• Stephen On your last point, I start out (in the paper) describing how Lehmann explains that an N-P test could opt for the conditional or the unconditional approach. This also enters in Lehmann’s “one theory or two” paper. Personally, I wish Lehmann had nipped things in the bud back then, rather than say it all depends on context. (e.g.,noting that in considering a series of repetitions, the average error probs could well be of interest.) On the other hand, what’s great about his saying this is that it’s abundently clear that the unconditional treatment can’t possibly be deemed equivalent to the conditional treatment. So the “equivalence” stated by the WCP cannot be THAT. In effect, Dawid sounds like he is merely pointing out to me this inequivalence–an elementary point I never disagreed with. In fact, I see one of my major contributions to be pinpointing the correct equivalence asserted by the WCP. One doesn’t find it in Evans either so far as I can tell

  9. Christian, I agree. I have argued elsewhere that the analogous problem of axiom worship can lead to problems. Sometimes it is appropriate to reject (at least one of)some axioms because the consequences are unacceptable.

    However, see my second point. The likelihood principle might be a guide rather than an absolute but it is far from clear to me, for example, that stopping rule inconsistencies necessarily call for one to abandon the LP rather than (say) to question the Neyman-Pearson framework. Even staying with the frequentist framework, there is much controversy over what one should and should not condition on.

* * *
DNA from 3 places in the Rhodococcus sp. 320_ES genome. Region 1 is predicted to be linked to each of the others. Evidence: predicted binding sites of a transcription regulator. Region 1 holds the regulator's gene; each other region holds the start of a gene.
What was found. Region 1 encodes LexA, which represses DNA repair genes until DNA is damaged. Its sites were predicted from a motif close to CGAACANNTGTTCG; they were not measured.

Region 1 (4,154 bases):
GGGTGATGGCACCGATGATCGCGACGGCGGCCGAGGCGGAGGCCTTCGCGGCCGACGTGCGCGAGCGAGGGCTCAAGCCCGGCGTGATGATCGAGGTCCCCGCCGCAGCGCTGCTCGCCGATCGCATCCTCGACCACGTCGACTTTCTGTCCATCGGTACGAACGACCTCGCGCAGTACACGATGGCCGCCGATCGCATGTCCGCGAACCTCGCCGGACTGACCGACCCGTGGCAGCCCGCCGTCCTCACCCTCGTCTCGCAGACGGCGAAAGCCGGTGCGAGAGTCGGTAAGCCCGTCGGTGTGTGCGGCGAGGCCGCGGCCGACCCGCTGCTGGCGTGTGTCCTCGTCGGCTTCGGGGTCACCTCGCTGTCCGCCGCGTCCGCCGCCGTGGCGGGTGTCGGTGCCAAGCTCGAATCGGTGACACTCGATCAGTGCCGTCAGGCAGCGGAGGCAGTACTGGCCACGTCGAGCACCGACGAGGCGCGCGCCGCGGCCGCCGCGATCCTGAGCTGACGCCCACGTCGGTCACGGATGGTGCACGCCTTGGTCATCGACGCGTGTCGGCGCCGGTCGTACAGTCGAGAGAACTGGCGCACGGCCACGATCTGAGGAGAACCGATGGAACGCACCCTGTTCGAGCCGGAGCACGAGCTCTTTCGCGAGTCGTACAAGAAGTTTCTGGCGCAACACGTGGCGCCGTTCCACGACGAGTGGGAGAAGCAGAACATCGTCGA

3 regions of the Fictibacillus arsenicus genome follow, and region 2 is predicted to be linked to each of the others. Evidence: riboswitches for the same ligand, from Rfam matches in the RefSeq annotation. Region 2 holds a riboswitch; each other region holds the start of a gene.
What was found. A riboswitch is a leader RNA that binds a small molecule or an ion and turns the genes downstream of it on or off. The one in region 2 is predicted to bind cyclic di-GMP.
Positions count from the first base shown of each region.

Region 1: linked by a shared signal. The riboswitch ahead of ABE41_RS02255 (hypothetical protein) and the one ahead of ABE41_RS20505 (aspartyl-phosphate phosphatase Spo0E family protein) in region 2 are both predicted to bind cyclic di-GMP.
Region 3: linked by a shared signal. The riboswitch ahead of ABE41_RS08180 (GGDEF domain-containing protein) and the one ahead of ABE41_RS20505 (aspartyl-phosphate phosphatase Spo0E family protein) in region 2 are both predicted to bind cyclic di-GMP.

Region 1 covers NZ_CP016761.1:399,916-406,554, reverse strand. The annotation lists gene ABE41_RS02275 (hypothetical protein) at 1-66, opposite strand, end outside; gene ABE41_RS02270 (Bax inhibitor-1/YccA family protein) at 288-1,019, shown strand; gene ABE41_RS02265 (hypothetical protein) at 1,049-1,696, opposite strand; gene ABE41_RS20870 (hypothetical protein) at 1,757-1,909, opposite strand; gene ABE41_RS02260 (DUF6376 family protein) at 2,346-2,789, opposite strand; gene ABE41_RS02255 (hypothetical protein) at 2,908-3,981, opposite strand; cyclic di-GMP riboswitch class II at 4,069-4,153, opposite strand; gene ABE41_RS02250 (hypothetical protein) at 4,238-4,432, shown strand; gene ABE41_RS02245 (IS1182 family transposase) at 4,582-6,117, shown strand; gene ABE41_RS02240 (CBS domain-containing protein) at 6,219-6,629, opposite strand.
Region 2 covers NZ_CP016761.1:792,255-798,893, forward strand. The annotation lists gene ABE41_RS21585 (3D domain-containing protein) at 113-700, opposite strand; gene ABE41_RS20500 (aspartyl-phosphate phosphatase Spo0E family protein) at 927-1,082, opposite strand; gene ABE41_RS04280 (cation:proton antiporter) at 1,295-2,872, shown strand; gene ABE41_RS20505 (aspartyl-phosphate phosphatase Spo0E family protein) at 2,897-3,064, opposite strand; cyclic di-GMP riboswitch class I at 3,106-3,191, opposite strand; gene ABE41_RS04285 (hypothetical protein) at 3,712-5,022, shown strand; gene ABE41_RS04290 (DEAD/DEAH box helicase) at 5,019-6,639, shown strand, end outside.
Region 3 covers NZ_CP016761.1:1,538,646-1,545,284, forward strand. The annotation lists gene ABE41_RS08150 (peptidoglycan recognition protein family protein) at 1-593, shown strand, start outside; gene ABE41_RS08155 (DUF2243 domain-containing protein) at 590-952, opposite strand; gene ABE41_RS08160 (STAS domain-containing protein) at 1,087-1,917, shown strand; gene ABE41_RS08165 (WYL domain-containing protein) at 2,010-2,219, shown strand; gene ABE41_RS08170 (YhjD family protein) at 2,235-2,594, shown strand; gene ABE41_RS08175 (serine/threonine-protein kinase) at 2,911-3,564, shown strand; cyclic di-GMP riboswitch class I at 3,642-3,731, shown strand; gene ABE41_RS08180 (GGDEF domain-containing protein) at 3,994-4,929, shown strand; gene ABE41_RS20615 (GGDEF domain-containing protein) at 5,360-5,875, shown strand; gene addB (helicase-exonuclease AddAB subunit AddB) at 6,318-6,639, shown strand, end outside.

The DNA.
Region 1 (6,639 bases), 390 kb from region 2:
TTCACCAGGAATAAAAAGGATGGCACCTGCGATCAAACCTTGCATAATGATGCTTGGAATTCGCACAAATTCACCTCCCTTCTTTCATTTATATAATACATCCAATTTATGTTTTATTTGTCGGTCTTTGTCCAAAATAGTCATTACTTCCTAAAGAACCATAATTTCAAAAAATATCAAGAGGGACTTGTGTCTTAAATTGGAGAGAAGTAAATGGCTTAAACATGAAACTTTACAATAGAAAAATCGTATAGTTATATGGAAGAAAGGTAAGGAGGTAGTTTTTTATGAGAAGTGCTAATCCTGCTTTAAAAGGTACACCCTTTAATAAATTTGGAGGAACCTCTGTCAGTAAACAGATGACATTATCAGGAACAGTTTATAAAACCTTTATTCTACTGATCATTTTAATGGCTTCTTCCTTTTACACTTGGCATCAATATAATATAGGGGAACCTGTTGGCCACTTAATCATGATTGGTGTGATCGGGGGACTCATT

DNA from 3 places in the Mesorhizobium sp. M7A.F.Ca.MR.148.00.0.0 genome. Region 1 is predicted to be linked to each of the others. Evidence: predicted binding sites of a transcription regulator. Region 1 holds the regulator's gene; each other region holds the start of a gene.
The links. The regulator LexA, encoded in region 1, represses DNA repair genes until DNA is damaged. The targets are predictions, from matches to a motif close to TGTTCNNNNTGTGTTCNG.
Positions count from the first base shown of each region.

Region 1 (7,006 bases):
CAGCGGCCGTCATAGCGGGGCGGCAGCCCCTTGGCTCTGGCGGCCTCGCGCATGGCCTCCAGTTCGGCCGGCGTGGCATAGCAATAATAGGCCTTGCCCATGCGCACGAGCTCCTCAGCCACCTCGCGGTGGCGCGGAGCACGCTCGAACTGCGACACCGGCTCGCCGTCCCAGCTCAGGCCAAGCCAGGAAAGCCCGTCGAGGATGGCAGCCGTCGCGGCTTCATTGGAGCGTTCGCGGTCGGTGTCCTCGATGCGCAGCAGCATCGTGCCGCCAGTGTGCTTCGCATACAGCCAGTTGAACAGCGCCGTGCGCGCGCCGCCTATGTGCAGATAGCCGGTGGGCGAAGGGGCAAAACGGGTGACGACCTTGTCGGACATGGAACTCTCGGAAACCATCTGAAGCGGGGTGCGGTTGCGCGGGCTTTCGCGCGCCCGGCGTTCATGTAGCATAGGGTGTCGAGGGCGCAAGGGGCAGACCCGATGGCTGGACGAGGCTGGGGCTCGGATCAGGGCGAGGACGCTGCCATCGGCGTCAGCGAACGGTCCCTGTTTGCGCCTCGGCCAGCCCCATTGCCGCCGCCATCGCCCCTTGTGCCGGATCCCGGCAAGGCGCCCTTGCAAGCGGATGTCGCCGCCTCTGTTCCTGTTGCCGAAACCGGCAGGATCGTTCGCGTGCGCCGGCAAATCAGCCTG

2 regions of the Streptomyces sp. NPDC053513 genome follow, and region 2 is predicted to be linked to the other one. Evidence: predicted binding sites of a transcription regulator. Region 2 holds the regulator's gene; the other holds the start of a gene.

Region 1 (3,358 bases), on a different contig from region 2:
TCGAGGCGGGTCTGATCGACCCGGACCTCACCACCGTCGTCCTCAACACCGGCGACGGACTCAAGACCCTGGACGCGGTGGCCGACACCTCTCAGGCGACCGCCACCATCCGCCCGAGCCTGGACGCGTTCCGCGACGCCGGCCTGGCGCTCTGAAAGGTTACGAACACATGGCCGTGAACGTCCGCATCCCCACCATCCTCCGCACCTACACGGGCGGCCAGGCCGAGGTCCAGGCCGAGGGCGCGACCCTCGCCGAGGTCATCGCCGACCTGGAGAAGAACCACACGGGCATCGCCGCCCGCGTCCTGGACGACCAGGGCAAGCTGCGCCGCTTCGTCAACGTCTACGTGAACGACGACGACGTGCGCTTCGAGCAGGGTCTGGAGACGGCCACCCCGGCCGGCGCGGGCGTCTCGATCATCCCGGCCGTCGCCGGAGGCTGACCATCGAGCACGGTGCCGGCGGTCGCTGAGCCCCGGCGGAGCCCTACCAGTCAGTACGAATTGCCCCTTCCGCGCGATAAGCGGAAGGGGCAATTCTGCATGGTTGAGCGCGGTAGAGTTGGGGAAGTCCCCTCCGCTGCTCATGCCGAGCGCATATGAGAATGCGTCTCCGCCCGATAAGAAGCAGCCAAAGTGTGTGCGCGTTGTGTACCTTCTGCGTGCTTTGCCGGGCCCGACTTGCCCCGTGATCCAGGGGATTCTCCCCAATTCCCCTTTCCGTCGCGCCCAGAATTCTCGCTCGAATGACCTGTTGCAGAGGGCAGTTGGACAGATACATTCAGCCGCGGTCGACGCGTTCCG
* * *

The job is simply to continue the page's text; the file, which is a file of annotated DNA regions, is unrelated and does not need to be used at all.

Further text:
• Stephen and Christian: First, thanks for your comments–I was hoping to get some on the general issue.
      My concern was and is with an alleged “theorem”–being a theorem has a definition–and the alleged proof of it.. Feeling it in your bones is not a proof. Birnbaum thought he had a proof and my denial of the proof does not involve assuming error control (nor rejecting it). By the way, it’s standard to distinguish the law of likelihood and the likelihood principle.
      On Barnard, he rejected the SLP in cases with non-point alternatives and optional stopping.(e.g., Savage forum)

      Finally, of course one may embrace the SLP without a proof of it. A direct proof follows from inference by way of Bayes’ theorem. The big deal about Birnbaum’s result is that it purported to find a proof that did not require starting from Bayes’ theorem. That’s why Savage called it a “breakthrough”, and that’s why I’ve had to break through the breakthrough.